The information in this section should be unnecessary, but is provided "just in case".
Mailcrypt will look for the PGP executable in your standard search path
under the name `
pgp'. To use a different name (or to provide a
complete path), set the variable
PGP 5.0 includes four separate executables, usually installed as "pgpe",
"pgps", "pgpv", and "pgpk". The variables
mc-pgp50-pgpk-path tell Mailcrypt where to find them if they are
not on your search path.
GnuPG is normally installed as "gpg".
mc-gpg-path tells Mailcrypt
where to find the executable if it is not on your path.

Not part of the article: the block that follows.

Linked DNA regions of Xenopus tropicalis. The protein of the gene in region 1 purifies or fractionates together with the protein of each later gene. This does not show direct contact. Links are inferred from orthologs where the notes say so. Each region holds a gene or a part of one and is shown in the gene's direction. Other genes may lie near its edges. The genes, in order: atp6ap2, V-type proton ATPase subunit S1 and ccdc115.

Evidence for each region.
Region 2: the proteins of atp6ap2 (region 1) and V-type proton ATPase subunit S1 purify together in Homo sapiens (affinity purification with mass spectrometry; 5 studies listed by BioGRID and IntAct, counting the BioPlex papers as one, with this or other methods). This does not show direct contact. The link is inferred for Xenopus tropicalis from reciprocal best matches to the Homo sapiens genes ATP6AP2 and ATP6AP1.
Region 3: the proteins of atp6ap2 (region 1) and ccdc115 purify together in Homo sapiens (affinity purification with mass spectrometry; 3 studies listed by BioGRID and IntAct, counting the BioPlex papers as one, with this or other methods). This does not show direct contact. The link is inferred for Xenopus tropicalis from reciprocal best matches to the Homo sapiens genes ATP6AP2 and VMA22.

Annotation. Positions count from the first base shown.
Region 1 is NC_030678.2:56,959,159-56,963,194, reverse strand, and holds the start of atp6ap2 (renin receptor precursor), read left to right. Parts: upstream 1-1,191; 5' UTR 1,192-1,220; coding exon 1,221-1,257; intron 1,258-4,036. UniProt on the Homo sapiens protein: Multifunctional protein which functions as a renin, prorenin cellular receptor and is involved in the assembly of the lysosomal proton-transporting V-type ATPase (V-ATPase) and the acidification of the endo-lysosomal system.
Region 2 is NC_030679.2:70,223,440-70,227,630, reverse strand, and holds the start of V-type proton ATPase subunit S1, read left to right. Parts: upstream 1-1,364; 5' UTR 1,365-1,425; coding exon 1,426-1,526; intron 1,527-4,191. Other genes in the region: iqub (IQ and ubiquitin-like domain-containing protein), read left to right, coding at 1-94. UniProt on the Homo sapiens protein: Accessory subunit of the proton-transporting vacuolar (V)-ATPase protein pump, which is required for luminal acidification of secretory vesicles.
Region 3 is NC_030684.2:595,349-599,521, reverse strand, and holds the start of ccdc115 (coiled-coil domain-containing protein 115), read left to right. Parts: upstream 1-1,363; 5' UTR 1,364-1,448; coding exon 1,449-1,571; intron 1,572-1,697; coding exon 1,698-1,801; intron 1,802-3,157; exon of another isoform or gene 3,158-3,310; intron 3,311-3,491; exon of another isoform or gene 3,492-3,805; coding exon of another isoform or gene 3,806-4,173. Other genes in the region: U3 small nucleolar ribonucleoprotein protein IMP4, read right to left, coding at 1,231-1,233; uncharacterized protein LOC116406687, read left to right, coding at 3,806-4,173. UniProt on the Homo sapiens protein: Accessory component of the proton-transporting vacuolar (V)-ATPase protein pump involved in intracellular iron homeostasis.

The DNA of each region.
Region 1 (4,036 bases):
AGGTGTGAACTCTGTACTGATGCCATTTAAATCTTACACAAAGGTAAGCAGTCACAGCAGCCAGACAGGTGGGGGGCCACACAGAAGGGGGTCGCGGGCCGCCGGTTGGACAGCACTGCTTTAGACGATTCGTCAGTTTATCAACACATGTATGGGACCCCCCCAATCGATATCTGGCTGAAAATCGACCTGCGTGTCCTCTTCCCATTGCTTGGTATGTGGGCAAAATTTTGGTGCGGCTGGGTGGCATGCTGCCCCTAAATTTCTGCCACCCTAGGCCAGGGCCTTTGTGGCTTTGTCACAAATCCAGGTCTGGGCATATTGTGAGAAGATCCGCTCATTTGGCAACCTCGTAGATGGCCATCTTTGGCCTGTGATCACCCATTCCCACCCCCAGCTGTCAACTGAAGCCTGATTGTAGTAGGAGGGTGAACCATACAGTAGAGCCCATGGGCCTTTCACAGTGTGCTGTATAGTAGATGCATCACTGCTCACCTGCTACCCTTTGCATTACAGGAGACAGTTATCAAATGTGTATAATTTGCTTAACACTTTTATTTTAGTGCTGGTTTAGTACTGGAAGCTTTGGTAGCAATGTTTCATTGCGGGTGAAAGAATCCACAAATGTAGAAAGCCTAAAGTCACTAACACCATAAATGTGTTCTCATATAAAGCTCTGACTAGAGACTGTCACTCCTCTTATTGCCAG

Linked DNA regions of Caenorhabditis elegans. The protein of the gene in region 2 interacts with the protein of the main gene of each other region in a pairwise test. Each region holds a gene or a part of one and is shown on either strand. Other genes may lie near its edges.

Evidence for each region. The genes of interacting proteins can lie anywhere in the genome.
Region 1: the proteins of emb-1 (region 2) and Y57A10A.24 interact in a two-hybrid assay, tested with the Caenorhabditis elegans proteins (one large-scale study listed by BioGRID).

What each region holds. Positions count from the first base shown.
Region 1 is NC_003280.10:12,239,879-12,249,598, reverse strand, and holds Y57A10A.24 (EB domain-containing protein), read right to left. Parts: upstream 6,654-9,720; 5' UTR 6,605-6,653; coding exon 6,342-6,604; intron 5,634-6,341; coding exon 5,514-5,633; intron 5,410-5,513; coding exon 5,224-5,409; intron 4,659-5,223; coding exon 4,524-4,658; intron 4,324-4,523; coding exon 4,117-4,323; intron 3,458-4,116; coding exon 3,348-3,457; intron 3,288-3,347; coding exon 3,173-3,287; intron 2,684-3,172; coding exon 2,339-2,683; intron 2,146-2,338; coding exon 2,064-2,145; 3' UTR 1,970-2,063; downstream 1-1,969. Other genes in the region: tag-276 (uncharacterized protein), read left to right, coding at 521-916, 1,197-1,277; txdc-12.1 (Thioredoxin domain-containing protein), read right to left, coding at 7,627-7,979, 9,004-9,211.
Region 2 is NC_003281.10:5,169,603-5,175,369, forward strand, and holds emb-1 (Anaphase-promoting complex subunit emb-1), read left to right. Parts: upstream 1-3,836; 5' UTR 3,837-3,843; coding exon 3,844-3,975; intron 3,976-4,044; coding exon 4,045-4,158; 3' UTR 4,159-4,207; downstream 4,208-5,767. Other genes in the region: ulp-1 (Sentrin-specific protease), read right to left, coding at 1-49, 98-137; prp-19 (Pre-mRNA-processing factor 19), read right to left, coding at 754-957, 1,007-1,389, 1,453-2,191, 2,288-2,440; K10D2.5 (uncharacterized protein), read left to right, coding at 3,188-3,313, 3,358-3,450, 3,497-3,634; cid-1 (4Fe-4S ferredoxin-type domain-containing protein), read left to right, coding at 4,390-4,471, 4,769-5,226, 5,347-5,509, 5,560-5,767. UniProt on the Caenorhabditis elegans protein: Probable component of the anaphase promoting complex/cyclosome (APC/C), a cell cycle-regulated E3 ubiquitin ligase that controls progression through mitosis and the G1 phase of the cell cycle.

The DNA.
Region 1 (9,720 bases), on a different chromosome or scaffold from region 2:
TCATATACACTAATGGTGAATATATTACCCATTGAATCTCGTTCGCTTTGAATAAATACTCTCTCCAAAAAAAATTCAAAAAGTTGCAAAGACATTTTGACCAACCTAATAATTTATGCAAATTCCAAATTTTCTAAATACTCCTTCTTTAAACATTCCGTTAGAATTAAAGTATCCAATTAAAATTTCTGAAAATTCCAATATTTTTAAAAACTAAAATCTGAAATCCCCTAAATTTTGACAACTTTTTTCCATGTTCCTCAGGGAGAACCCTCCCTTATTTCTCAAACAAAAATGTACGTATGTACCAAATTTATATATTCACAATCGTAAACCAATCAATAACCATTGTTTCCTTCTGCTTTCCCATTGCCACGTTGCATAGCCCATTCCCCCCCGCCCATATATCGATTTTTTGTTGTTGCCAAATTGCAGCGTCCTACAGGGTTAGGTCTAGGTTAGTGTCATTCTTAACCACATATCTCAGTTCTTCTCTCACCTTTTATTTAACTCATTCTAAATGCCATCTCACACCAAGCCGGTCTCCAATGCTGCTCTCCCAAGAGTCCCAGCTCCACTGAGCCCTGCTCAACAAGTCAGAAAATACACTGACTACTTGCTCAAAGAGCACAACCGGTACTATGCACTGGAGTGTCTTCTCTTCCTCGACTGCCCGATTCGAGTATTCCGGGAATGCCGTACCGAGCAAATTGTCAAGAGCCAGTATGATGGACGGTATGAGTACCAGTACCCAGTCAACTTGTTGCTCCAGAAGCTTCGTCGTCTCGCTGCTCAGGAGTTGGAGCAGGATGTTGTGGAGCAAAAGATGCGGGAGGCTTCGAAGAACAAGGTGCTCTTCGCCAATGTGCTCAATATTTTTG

In order to keep your identities straight, Mailcrypt needs to know where your secret keyring resides.
Mailcrypt figures this out heuristically by assuming that the file
secring.pgp' is in the same directory as your public key ring. It
determines the location of the latter by doing a dry run of PGP with
+verbose=1' and parsing the output.
If this heuristic is failing for you, you can manually tell Mailcrypt
where your secret key ring is by setting the variable
mc-pgp-keydir, like this:
(setq mc-pgp-keydir "/users/patl/.pgp/")
Note that the trailing slash is required.
If the heuristic fails, please report it as a bug (see Credits).
Note that if you have changed the default location of your secret
keyring, Mailcrypt will be unable to locate it. You can work around
this by either setting
mc-pgp-keydir, or by making a symbolic
link to your secret keyring from `
secring.pgp' in your default
public keyring directory.